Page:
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244 Posts
Would any of you try that on a '95? Since newer N* engines are not interchangeable with the older models, is there anything unique on the 2000 and up models that you can run with 87 octane? In GA, there's a minimum 30 cent per gallon difference between regular and premium.
 

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2010 DTS
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What I said is pertinent to ALL pre 2000 Northstars. GM lowered the compression ratio in 2000 from 10.3 down to 10.0 to allow for regular gas. That's it. I think even the 2000+ manuals say "for optimum performance" use 92 octane. Like I said, try it and see for yourself. Won't cost you anything nor will it harm anything. You can always switch back.
 

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1962 coupe (selling), 1995 Seville SLS, 1966 Sedan DeVille
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244 Posts
Will do. In the Atlanta area, any time there's a gas shortage (real or induced), mid and super grades become unavailable. I was afraid of breaking the 11th Commandment: "Thou shalt not use regular gas in THIS vehicle...Or I will smite your car with 10 plagues....starting with your head gaskets!"
 

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99 STS, White Diamond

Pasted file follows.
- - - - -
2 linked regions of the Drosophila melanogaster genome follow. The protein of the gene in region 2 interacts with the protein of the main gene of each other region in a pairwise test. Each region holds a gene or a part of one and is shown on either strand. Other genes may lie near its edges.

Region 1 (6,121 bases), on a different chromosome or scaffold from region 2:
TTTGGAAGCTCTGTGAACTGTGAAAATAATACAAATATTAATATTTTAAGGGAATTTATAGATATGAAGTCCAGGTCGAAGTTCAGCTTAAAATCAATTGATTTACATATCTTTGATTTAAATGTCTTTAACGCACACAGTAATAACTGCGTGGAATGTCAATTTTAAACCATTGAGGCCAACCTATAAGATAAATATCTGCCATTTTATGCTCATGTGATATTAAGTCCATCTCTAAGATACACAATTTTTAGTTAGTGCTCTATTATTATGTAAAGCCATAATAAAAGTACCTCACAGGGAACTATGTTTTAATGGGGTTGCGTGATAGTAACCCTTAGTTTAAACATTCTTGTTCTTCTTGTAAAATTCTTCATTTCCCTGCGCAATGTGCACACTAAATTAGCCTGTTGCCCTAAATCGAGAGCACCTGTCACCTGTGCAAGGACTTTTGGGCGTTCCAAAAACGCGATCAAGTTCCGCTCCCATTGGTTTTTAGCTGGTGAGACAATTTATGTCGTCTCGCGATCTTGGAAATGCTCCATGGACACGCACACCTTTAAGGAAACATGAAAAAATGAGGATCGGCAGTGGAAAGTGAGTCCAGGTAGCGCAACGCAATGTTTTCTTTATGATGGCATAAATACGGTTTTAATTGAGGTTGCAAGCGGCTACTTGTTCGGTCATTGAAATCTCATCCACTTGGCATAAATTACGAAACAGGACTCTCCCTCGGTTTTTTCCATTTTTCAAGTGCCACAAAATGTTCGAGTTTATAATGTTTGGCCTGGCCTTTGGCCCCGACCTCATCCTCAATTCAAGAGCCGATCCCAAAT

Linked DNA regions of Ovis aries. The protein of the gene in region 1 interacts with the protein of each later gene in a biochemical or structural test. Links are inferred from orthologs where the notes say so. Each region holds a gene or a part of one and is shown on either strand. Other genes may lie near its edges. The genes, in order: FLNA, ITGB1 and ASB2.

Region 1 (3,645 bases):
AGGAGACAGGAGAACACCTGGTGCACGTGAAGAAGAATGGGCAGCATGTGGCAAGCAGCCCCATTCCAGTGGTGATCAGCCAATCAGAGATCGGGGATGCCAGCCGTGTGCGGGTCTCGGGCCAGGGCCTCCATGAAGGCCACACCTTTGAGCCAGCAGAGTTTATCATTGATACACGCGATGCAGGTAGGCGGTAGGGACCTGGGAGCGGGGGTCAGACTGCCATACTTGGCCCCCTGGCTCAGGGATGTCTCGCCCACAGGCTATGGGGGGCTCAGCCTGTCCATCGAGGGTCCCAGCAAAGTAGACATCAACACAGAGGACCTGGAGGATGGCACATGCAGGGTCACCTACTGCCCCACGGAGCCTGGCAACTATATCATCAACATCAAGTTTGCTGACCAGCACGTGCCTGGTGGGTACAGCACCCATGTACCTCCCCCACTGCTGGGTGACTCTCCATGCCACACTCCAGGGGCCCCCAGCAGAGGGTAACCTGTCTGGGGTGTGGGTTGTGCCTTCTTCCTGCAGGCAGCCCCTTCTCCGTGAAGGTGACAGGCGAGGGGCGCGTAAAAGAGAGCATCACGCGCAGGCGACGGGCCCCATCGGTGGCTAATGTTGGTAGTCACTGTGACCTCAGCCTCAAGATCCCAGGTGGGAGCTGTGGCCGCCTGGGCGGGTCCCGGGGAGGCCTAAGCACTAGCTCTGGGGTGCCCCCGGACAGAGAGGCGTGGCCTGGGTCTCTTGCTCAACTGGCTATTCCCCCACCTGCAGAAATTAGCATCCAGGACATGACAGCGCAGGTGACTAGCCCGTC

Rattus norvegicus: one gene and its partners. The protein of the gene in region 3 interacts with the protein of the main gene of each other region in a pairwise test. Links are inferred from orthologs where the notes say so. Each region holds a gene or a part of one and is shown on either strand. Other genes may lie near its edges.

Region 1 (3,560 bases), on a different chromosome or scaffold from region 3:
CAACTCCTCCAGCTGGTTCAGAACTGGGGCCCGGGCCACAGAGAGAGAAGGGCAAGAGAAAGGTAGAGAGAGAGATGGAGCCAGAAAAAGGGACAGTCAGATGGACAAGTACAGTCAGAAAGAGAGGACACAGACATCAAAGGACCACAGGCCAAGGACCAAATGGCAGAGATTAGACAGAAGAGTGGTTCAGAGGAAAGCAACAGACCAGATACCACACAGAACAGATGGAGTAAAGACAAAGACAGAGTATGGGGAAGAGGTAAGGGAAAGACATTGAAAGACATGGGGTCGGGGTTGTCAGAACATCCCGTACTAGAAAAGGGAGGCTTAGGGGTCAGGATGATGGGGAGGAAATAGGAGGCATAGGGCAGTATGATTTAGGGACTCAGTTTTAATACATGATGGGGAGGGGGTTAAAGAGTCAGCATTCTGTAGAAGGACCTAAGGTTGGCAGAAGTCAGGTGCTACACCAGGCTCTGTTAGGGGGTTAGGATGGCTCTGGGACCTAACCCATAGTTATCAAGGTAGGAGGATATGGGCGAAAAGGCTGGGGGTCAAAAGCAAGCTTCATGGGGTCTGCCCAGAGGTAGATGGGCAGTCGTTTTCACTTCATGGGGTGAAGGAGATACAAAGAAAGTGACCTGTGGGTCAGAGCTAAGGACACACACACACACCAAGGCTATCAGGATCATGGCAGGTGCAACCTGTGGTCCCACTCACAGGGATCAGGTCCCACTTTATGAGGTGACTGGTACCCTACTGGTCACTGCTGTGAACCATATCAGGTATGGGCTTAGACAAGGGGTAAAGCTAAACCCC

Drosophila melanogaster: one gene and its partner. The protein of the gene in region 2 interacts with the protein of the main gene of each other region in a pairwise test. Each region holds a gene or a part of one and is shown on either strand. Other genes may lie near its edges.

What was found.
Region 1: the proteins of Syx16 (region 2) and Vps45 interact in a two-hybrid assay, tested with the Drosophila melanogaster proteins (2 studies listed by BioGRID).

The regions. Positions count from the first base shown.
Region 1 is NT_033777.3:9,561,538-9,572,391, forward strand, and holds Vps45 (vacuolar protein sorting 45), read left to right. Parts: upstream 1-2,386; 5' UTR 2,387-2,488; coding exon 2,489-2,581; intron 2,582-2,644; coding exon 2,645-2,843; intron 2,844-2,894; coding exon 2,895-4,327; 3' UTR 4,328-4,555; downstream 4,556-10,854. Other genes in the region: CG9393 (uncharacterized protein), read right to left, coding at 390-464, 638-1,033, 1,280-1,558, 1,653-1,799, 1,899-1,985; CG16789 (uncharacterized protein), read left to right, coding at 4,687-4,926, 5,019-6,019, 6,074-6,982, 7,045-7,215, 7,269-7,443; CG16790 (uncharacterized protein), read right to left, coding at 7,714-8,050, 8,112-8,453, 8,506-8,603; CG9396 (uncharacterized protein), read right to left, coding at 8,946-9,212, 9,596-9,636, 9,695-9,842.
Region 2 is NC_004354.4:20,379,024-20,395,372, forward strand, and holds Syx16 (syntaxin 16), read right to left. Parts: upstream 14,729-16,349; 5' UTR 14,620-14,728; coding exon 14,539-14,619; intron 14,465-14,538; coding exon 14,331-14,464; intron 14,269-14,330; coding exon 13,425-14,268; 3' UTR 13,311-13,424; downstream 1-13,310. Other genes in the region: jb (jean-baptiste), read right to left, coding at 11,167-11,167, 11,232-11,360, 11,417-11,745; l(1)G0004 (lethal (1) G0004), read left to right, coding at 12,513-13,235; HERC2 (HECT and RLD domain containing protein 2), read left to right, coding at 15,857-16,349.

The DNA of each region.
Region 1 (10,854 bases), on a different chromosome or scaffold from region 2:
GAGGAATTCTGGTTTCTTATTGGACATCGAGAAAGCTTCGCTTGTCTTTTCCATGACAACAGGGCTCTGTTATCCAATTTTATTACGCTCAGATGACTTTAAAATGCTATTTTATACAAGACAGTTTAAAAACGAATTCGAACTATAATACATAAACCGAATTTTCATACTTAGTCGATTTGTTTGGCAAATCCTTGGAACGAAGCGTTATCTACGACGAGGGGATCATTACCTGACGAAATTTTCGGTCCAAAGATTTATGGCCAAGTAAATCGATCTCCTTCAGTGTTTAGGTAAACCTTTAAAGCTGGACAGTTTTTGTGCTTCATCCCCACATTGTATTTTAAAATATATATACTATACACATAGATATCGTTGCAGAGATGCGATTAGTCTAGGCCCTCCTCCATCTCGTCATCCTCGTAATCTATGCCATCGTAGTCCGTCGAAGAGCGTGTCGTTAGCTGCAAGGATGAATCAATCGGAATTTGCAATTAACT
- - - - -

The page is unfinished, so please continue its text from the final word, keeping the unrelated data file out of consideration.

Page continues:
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792 Posts
'99 DEFINITELY allows regular (87 octane) unleaded. Specifically stated in the owners' manual. Premium is suggested only for "best performance".

The car senses the actual octane of the fuel being burned and adjusts timing as necessary to reduce knock with the lower octane. Supposedly this was quite a technical achievement and I recall reading it was one of the first (perhaps the first) high-performance engines that did NOT require premium fuel.

Every car I've seen that requires premium has the words "Premium Fuel Required" written right by the gas gauge.
 

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2002.5 F55 CORSA STS, 2014 Explorer XLT FWD
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My 2002 exists on 87 octane Shell. It runs fine, pulls hard, and will easily go to 130++ in a hurry without a hiccup. IF - IF knock is sensed, timing is retarded slightly, but only for the duration of the load event. Hook your OBD data port up to a real-time scanner and watch timing as you do all sorts of crazy maneuvers. You might be really surprised: timing in these engines, under normal and abusive driving conditions, varies from 3 degrees BTDC to about 35 degrees BTDC, and it is constantly changing. The "93 octane runs better" is a complete butt-dyno myth for engines that are designed to run on 87...........and running 93 will NOT advance timing.